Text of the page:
If you are injured and it’s not your fault any legal fees, for a lawyer to fight for you to get back any wages you have lost and damages for your injuries, are paid by the person responsible for your injuries.
This is your right.
The government plans to strip you of this right by increasing the small claims limit.* If your injury claim falls below the new small claims limit, you will have to pay for your own legal fees.
If you are a victim of injury – anywhere, including at work – you will have to pay for the legal help you need, and deserve, from your compensation or fight the insurers on your own in your own time.
The government is using a so-called “whiplash epidemic” as a fig-leaf when in fact insurers have paid out less and injury claims have gone down.
Insurers have paid out 30% less in motor accident costs than they did in 2010, saving them over £8bn.
Workplace accident claims have fallen 12% in the last decade.
Total number of injury cases has dropped by 6% since 2013.
The government and insurers say there is a problem with fraud. And yet they paid out 99% of all road traffic accident claims last year rather than fighting fraudulent claims. There is no suggestion of a problem with fraudulent workplace accident claims and yet these changes will affect anybody injured anywhere, including at work.
Tax Tax Tax
The government has increased insurance premium tax twice in the past year. The insurers have made you pay that.
You paid more.
Premiums are higher now than they were in 2010, and have increased by 14% in the last year.
You're paying more.
Government data shows employers liability claims (aka workplace accidents) dropped 12% over the last decade and there’s no allegation of fraud in these types of cases. So, why are they trying to sneak them into the reforms? You lose rights.
The government has announced that implementing its policy will lose the Treasury £135 million, so these one sided proposals will mean we are paying insurers twice – once as taxpayers and then again as motorists.
Oh, and they’ll cost the NHS £13 million – that’s before taking into account the associated in-patient or ambulance costs. And their figures are likely to be huge underestimates.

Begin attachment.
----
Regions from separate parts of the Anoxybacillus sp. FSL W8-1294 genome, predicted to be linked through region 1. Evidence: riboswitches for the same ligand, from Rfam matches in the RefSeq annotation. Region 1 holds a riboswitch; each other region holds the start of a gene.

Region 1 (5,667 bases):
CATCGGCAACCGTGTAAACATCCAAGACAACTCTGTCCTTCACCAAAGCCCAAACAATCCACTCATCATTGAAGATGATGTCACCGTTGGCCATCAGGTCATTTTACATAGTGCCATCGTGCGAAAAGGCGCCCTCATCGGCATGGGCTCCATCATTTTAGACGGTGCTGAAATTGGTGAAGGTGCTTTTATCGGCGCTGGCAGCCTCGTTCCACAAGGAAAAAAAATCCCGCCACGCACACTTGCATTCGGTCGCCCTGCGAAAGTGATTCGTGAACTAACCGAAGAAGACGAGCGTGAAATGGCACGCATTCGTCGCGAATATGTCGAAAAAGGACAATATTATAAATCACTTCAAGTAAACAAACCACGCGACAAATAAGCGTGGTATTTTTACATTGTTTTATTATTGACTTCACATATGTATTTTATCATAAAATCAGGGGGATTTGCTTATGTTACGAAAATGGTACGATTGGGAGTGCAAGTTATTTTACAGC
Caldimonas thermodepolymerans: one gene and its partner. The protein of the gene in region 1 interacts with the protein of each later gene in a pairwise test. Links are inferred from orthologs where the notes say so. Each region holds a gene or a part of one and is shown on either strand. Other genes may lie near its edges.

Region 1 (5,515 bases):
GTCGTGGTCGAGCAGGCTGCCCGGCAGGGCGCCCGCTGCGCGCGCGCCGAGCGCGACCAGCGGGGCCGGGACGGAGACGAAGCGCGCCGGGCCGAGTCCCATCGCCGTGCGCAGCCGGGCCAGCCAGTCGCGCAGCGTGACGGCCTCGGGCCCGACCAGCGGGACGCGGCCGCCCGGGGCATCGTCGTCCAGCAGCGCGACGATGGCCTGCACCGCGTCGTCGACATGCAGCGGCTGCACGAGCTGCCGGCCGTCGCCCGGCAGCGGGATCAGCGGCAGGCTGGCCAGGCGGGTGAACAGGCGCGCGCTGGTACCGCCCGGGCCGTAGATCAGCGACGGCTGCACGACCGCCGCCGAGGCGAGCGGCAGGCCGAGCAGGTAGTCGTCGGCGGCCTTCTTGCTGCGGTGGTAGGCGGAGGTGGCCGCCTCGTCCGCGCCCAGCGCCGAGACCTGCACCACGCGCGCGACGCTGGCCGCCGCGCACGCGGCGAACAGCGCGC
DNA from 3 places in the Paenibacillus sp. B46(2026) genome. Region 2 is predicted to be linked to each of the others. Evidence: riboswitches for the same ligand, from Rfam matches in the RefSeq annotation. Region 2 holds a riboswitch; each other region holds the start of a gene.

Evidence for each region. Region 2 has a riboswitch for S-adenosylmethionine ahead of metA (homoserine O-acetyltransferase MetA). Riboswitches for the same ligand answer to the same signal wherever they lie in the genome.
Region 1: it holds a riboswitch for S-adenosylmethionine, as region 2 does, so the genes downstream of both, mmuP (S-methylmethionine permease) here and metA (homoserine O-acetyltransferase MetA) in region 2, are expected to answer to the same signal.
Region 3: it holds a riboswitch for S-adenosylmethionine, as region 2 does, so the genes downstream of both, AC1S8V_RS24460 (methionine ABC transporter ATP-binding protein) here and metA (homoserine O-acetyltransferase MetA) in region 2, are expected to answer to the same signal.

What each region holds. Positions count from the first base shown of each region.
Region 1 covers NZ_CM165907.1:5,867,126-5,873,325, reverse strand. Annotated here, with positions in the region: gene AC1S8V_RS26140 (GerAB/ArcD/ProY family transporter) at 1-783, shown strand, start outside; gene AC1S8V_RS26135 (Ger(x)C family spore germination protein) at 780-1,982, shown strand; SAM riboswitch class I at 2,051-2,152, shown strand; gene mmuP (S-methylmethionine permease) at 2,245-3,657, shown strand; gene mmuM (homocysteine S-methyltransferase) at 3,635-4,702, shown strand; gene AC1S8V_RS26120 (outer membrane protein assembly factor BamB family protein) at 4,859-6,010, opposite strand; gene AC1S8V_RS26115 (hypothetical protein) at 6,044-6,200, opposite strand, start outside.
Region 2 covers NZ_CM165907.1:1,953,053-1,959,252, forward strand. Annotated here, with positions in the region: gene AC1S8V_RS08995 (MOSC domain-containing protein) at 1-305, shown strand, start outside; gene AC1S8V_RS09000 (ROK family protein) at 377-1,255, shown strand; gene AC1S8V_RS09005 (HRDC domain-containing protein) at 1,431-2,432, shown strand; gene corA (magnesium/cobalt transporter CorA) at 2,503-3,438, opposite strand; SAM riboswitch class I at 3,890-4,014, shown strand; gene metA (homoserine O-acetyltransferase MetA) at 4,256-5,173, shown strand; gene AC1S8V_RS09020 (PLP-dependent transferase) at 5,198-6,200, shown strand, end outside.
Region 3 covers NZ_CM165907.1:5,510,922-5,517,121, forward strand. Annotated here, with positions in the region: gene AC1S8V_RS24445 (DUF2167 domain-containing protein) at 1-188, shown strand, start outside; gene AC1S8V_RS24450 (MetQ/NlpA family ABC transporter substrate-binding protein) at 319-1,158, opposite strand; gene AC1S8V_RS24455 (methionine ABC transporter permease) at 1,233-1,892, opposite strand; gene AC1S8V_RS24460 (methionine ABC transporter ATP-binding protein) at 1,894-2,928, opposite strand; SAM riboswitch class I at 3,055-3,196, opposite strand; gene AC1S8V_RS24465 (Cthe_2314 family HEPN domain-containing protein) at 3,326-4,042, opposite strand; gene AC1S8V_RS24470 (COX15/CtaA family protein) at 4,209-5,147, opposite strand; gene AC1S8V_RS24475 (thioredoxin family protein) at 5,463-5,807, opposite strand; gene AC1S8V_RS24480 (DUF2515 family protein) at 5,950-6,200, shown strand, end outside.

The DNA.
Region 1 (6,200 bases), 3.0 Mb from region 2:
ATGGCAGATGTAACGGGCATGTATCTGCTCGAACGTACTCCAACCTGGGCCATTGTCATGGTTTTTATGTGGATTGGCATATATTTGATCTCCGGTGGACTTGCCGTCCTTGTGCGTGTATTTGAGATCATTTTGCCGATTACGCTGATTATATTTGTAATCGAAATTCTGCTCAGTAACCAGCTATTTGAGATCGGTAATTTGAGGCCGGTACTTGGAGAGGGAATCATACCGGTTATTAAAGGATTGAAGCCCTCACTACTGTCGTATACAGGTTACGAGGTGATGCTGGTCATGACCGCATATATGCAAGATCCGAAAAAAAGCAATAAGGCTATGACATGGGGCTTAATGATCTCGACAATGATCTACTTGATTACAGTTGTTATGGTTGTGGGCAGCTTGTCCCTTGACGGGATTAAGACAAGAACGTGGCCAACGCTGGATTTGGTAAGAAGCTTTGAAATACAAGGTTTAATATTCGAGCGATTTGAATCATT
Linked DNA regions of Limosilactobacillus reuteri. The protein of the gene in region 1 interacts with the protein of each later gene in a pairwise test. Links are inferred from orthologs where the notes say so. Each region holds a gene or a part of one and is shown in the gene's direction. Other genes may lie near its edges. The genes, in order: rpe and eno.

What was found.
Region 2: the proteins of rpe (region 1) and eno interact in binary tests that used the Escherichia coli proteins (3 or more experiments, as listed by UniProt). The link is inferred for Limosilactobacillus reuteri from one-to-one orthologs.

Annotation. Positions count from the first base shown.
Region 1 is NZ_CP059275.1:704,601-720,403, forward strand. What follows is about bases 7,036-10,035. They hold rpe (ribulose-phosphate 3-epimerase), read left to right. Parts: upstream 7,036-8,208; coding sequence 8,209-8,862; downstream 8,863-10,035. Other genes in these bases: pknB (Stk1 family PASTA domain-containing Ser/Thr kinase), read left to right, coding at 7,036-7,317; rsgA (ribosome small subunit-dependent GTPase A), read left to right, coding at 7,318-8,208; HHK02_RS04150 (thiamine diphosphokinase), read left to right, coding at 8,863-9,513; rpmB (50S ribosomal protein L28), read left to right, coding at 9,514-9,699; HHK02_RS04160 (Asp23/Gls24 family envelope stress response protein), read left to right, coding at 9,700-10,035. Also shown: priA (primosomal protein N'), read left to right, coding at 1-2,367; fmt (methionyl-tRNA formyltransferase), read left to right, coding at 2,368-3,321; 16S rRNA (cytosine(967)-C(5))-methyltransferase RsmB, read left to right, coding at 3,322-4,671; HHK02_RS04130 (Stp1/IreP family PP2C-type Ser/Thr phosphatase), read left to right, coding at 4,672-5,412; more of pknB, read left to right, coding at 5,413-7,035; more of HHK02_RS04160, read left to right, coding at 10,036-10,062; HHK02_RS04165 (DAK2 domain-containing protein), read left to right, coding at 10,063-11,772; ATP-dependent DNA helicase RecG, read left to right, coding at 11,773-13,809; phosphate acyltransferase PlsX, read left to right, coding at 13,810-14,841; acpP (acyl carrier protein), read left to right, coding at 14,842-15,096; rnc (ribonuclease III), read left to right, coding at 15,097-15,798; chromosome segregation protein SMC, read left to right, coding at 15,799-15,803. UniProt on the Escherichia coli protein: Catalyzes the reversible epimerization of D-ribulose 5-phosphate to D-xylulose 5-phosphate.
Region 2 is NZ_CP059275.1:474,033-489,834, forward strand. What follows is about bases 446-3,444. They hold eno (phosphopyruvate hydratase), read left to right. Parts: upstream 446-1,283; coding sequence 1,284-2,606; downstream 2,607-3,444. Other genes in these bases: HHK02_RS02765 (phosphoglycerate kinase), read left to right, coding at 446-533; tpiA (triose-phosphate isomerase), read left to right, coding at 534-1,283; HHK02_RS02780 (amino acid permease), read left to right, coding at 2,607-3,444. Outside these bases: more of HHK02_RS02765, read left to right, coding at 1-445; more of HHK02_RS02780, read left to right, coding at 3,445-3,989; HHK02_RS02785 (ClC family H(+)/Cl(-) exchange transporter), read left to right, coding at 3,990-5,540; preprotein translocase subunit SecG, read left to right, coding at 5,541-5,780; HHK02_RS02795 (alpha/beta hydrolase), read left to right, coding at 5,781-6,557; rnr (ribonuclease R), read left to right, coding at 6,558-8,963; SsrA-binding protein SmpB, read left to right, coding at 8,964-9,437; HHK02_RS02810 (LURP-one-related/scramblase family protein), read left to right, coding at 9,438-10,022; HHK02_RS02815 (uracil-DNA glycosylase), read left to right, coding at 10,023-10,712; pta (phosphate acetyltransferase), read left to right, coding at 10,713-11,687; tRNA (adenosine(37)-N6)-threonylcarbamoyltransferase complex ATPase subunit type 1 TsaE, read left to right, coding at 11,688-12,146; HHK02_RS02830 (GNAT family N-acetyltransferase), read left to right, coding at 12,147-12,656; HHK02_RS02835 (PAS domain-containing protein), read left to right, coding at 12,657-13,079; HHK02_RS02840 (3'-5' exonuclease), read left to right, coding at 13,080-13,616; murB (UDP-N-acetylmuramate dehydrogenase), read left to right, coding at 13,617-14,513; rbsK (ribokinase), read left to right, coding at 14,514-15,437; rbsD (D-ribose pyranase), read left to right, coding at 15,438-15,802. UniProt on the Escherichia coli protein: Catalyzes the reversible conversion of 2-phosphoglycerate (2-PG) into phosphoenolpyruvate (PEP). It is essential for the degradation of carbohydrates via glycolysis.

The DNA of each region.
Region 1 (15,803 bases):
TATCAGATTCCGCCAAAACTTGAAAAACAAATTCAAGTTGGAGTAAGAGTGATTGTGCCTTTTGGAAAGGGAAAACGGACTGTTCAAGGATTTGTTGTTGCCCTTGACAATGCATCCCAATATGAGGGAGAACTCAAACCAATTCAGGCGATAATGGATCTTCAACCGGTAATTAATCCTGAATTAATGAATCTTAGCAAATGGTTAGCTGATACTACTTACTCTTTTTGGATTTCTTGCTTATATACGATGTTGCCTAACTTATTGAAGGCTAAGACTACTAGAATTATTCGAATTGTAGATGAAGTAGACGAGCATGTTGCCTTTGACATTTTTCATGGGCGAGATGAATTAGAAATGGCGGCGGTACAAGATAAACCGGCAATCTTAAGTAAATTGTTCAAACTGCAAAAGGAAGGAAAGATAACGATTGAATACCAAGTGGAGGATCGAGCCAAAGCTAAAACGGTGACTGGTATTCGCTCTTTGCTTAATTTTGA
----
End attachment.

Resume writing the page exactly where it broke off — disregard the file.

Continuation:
If these reforms go ahead insurers are set to profit from an additional £200 million per year. This is on top of already vastly over-inflated salaries. In 2015, the then CEOs of four insurance companies received packages ranging from £4.55 million to £11.55 million.
*(5.43 EUR converted to GBP on 07 December 2016)
95% of all personal injury claims are valued at £5,000 or less. This means that regardless of where you’re injured – even at work, the chances are you will have to pay out most of what you recover in legal fees. Unless you choose to make a compensation claim by yourself, without the support of a professional lawyer. You’ll be up against a multinational company who will use a lawyer of course.
This will affect nearly one million people injured through no fault of their own each year.
The government has said that the changes mean that ‘some’ drivers ‘could’ save ‘about’ £40 on their car insurance premium. But it has admitted publicly that it won’t force insurers to pass on the savings they have said they will make.
And the money isn’t just coming out of your pocket…
The government has announced that implementing its policy will cost the NHS £13 million – and that’s before taking into account the associated in-patient or ambulance costs. Oh and the Treasury will lose £135 million. And their figures are likely to be huge underestimates.
The deadline that the government has given for receiving opinions on the proposed changes to the law, via a public consultation.
The government will analyse all the responses and make a decision on whether, and in what form, to implement the changes.
The government will announce any changes and confirm when these will come into effect.
By letting the government know that you are against these changes, you can help to prevent nearly one million people a year from losing their right to legal protection.
Click here to send an automated tweet to Liz Truss, Secretary of State for (In)Justice, saying that you are against the government’s proposals.
Click here to send a pre-drafted email to your MP, opposing the changes to the small claims limit. Simply copy and paste the content into your email client.
Sign the e-petition ‘Keep the Personal Injury Small Claims Limit at £1,000.’
At 10,000 signatures, the government will respond to the petition.
At 100,000 signatures, the petition will be considered for debate in Parliament.
Watch now to find out what happened when Santa and his Elves travelled all over London to gift insurers with their early Christmas presents, and learn how the government's plans will affect you.
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